XFX Radeon HD 7850 Core Edition Review
If you want to spend under $200 on a discrete graphics card you have a large number of choices, but one card that recently managed to catch our attention is the AMD Radeon HD 7850. The AMD Radeon HD 7850 came out on March 4, 2012 and cost $249.99 when we originally reviewed the reference card. This video card is now seven months old and the price for an entry level AMD Radeon HD 7850 card has fallen below the $160 price point, which is impressive. One video card that stands out in particular is the XFX Radeon HD 7850 1GB Core Edition (FX785AZNFC) as it appears to be the lowest priced AMD Radeon HD 7800 series card on the market today at $159.99 after rebate. One of the reasons that this card is priced so low is that XFX is using just 1GB of GDDR5 memory instead of 2GB. By slicing the amount of memory in half, XFX was able to obviously reduce costs, but what about overall gaming performance? The point of this review is to see if 1GB of 'VRAM' on a Radeon HD 7850 is adequate for 1920x1080 gaming with the settings cranked up!
The XFX Radeon HD 7850 Core Edition 1GB is one of nine AMD Radeon HD 7850 based cards offered by XFX. The part number on the card that we are looking at today is FX-785A-ZNFC and this particular model features a core clock of 860MHz and a memory clock of 1200MHz (4800MHz effective). As you can see from the image above the card uses the a single cooling fan to keep the 1,024 stream processors and 2.8 billion transistors in this 28nm GPU nice and cool!
Turning the XFX Radeon HD 7850 Core Edition 1GB video card over we don't find too many interesting things as the card doesn't have a back plate or any of the GDDR5 memory chips on the back of the PCB. The serial number sticker is the most important thing that is located on the back of the R7850. The PCB of the card measures ~7.75" in length and stands at ~4.4" in height. We used a pair of dial calipers and found the mounting holes around the GPU use a 53x53mm mounting hole pattern in case you are curious about mounting a water block or a third party GPU cooler.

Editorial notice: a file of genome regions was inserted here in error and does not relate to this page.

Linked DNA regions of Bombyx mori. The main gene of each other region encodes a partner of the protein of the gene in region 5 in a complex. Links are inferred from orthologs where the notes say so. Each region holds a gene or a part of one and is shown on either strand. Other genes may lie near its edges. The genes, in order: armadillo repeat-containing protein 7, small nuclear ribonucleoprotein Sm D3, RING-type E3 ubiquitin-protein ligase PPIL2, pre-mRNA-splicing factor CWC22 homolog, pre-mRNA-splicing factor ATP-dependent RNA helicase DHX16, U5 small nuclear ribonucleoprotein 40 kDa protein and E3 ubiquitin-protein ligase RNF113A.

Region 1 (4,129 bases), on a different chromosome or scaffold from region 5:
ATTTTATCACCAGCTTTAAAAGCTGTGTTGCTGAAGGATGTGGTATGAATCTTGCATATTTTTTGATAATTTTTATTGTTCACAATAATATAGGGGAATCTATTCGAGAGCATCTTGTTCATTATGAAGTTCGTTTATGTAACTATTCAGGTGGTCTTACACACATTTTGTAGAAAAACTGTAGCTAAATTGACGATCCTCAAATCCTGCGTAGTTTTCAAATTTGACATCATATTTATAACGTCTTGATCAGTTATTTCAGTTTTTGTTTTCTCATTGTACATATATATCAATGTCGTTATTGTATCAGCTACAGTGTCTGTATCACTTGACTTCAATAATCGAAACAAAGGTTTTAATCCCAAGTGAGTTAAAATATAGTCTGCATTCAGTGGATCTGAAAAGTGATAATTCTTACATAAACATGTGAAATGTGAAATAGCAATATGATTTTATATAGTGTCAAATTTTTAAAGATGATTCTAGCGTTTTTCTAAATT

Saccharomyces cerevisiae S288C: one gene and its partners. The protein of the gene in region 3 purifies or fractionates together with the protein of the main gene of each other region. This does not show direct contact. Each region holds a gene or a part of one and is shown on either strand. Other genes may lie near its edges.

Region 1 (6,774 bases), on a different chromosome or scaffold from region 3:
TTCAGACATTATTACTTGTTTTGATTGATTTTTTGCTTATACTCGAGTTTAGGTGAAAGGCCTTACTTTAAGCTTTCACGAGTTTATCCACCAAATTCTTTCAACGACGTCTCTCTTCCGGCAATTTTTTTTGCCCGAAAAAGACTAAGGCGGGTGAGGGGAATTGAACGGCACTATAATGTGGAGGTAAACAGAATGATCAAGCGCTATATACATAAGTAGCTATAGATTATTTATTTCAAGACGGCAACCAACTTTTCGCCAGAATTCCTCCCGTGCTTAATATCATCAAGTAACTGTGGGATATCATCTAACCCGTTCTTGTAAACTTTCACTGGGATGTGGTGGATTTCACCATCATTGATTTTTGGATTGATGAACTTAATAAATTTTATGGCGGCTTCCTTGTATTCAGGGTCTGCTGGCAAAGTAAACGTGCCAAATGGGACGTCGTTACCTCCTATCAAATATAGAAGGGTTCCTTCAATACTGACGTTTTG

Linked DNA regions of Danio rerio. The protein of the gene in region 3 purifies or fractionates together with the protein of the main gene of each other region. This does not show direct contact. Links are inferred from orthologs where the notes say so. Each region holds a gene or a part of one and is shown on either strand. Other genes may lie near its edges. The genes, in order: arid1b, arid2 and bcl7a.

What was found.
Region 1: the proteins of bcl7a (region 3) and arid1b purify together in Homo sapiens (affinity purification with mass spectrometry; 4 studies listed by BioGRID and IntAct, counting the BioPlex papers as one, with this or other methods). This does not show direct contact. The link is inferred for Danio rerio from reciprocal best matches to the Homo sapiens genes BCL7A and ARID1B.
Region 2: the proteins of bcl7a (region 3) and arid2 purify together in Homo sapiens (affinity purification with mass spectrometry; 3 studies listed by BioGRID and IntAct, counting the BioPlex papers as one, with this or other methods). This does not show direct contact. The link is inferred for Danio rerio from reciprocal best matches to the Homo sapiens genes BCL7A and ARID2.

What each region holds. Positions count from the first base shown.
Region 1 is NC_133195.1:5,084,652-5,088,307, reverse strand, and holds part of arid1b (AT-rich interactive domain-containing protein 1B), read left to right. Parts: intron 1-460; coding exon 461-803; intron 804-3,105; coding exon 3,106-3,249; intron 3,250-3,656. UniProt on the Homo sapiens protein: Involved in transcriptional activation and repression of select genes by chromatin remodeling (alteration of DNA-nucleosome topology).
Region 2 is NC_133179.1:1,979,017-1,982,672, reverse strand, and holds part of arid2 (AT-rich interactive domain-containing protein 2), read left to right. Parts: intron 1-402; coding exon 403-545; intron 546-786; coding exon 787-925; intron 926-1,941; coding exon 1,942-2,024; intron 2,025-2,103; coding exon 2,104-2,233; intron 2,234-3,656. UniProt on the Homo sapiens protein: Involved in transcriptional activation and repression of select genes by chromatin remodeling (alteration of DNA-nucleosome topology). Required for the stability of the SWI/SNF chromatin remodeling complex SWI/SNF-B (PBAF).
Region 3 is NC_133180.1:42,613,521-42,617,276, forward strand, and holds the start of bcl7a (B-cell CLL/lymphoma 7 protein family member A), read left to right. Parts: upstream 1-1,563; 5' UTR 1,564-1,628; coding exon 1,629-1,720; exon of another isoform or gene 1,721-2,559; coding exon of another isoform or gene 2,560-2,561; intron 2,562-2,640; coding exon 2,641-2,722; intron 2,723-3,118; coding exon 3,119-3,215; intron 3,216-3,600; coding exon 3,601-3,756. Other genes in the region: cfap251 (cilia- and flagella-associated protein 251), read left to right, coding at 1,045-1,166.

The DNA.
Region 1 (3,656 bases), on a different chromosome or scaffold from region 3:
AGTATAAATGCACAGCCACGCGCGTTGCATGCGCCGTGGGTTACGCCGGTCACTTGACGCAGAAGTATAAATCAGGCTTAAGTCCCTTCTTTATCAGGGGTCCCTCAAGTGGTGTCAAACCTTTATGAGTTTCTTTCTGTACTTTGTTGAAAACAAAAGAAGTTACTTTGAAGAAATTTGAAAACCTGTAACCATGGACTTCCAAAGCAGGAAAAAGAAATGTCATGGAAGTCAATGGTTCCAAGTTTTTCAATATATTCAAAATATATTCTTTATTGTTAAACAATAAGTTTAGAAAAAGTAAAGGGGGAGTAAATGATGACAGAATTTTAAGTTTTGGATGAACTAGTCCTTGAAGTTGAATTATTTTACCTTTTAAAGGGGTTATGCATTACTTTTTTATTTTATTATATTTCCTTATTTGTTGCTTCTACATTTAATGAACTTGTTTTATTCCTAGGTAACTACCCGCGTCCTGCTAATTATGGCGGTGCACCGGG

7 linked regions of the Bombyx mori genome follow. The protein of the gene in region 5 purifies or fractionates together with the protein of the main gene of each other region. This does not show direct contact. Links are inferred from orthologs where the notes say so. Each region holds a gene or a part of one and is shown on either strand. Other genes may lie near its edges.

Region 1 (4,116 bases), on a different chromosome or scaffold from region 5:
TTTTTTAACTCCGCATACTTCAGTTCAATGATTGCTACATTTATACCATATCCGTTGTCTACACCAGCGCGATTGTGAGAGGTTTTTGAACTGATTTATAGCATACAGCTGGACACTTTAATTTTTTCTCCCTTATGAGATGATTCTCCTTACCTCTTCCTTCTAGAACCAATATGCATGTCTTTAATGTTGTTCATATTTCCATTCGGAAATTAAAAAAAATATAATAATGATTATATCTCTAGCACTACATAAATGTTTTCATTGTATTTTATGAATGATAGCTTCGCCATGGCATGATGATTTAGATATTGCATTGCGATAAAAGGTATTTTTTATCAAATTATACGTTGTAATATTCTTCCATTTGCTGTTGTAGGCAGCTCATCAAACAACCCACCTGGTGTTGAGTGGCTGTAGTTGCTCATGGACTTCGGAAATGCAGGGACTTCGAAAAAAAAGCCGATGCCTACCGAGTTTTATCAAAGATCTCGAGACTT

We noticed that the GPU cooler screws have stickers on them and if you remove them or break the seal to get to the screws it will terminate the two year warranty that XFX places the Radeon 7800 series cards depending on your region. After talking with XFX we were able to confirm this for all regions except North America. For some reason they allow customers in North America to remove those stickers and their warranty will still be intact. We also learned that XFX doesn't care if you change the GPU cooler and thermal paste just as long as you re-install all the original equipment before you return it. If the card is put back to stock when you send it in, all is said to be good.
XFX went with Elpida GDDR5 memory IC's with part number W1032BBBG for the XFX Radeon HD 7850 1GB Core Edition video card. These memory IC's have a speed rating of 50-F, which means they are rated at 5.0Gbps at 1.5V+/-0.045. This card comes with the memory running at 4.8Gbps, so there might not be much overclocking headroom on the memory chips.
The XFX Radeon HD 7850 has a pair of mini-DisplayPort 1.2
connectors, a full size HDMI 1.4a output for 3D video (Blu-ray 3D)
support, and a dual-link DVI-I when it comes to video outputs. The AMD
Radeon HD 7800 series supports up to six DisplayPort displays by
"daisy chaining" them to two mini-DisplayPort outputs. XFX also placed
their logo in the exhaust fan as you can see in the image above.
The XFX Radeon HD 7850 has one CrossFire interconnect, so you can
link up to two of these cards together for improved performance. Notice that there is a large 1.7-inch gap between the PCB and the fan shroud along the entire top edge of the card. The vast majority of the hot air from the fan is exhausted out here and back into the system rather than out the rear exhaust port on the card
The XFX R7850 has one 6-pin PCIe connector located along the end of the PCB that need to be hooked up. This card requires a 500W or greater power supply with one 75W 6-pin PCIe connector for proper operation.
The XFX R7850 1GB Core Edition video card uses Ghost Thermal Technology to keep everything nice and cool. This GPU cooler uses HSF solution that has a copper base that is connected to two large 8mm copper heat pipes that transfer heat to aluminum fin cooling arrays. In the middle you'll find a single 65mm cooling fan that moves air across the fins to keep temperatures down.
Retail Box & Bundle
The retail packaging for XFX R7850 1GB Core Edition
video card is rather unique as the card comes in a rectangular box that
is slightly larger than the card itself. The front of the box clearly
shows that this is a PCI Express 3.0 graphics card with 1GB GDDR5
memory. It also shows that this card features Ghost Thermal GPU cooler technology.